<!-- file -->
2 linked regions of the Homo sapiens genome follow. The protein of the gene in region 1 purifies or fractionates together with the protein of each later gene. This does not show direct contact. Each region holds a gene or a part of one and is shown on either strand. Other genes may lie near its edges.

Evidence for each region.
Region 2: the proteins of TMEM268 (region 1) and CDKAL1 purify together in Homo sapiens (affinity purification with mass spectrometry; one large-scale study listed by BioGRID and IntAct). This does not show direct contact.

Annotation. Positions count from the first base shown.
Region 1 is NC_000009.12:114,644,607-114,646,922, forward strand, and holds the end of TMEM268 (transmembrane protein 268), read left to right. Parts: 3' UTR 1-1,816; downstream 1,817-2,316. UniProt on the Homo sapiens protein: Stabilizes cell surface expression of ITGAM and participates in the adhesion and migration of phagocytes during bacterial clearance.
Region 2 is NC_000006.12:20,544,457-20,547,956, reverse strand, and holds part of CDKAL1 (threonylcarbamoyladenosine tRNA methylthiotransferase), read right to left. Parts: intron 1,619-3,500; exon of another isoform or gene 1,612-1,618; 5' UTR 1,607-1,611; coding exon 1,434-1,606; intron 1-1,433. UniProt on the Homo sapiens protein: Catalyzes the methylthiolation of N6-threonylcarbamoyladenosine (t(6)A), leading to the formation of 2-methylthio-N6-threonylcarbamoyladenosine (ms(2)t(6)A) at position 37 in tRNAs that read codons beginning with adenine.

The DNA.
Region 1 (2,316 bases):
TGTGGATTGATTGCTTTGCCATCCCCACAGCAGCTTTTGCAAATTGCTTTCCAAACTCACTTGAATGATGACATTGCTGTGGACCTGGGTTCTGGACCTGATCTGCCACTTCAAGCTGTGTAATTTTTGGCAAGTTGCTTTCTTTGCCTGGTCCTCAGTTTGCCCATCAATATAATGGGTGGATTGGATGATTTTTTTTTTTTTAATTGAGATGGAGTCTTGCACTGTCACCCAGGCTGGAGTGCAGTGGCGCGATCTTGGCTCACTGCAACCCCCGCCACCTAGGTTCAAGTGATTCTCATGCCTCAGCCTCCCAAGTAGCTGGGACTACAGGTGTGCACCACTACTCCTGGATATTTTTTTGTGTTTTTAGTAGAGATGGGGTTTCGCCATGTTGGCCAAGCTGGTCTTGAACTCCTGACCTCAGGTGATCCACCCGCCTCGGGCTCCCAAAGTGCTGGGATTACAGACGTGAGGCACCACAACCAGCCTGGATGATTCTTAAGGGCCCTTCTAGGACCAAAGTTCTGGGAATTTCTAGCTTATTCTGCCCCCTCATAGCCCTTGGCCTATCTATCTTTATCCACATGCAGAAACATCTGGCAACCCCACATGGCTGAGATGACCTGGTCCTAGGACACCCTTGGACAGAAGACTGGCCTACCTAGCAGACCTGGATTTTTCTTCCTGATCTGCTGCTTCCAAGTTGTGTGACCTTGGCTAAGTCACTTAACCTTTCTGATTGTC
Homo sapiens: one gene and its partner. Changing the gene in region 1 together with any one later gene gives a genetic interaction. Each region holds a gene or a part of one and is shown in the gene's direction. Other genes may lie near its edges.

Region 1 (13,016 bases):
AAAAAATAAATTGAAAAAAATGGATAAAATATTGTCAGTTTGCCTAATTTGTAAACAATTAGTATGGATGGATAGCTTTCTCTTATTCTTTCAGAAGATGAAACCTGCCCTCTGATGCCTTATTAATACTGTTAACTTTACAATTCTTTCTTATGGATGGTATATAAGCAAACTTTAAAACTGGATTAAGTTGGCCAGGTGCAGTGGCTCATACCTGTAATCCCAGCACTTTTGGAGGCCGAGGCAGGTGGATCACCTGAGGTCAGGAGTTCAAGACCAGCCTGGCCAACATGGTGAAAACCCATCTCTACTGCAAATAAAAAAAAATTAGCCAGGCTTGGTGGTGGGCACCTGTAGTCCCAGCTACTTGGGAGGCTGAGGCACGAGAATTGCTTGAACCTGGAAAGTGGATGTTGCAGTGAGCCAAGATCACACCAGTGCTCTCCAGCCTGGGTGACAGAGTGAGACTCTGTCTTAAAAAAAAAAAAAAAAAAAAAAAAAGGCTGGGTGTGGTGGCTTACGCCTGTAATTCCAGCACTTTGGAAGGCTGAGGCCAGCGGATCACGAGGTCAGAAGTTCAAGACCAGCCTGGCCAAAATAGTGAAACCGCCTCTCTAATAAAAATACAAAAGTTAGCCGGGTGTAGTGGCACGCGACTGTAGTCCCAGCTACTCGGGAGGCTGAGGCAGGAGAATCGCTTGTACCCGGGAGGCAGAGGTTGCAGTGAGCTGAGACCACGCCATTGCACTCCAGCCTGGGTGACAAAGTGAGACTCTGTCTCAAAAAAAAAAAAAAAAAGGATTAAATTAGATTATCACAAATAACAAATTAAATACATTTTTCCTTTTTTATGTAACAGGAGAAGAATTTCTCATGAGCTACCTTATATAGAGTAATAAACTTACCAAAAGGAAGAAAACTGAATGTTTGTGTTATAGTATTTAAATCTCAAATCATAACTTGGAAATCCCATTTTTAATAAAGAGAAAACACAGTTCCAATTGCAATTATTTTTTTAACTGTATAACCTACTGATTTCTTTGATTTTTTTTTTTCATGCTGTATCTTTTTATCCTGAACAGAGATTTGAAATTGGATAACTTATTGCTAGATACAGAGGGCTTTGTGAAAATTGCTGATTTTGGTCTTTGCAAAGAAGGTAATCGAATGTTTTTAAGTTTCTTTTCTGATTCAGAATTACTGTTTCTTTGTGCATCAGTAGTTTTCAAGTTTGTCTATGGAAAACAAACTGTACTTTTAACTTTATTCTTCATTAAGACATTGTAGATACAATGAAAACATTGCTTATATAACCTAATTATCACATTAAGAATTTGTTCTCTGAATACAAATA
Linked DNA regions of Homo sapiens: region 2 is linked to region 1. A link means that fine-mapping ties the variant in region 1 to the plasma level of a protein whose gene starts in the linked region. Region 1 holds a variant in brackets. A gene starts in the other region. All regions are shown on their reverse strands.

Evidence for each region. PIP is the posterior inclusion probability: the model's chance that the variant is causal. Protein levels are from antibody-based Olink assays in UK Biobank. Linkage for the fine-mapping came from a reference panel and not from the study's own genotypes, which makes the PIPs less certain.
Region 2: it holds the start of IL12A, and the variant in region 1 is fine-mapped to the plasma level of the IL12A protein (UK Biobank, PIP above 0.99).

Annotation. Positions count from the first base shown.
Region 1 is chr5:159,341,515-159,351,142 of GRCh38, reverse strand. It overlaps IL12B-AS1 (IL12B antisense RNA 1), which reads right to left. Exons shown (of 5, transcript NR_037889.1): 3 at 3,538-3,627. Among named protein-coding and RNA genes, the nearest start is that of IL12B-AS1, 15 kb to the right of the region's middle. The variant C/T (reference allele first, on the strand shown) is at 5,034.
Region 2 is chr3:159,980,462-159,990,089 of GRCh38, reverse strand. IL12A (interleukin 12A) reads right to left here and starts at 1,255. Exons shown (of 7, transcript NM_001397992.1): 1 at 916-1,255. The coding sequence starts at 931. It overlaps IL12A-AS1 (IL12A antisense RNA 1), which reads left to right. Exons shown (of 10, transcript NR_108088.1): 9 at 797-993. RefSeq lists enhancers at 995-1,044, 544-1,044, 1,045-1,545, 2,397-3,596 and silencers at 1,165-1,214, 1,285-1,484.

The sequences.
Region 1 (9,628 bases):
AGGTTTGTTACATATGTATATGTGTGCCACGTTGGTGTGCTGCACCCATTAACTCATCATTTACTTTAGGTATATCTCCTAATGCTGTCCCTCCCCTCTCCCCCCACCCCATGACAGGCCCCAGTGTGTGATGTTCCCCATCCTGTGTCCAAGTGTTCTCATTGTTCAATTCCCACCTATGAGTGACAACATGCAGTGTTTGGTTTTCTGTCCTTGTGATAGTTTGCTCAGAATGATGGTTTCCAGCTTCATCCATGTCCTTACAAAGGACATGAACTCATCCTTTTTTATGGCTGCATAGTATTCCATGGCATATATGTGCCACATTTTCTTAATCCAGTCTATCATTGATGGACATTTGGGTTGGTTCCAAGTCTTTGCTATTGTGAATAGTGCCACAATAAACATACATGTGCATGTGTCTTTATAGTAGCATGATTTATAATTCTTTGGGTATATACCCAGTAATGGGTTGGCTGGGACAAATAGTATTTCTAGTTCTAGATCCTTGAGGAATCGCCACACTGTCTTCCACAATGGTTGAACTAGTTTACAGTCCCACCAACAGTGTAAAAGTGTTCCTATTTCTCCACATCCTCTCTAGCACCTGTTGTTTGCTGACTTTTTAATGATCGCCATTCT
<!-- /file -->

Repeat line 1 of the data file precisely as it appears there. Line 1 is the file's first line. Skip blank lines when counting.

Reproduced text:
2 linked regions of the Homo sapiens genome follow. The protein of the gene in region 1 purifies or fractionates together with the protein of each later gene. This does not show direct contact. Each region holds a gene or a part of one and is shown on either strand. Other genes may lie near its edges.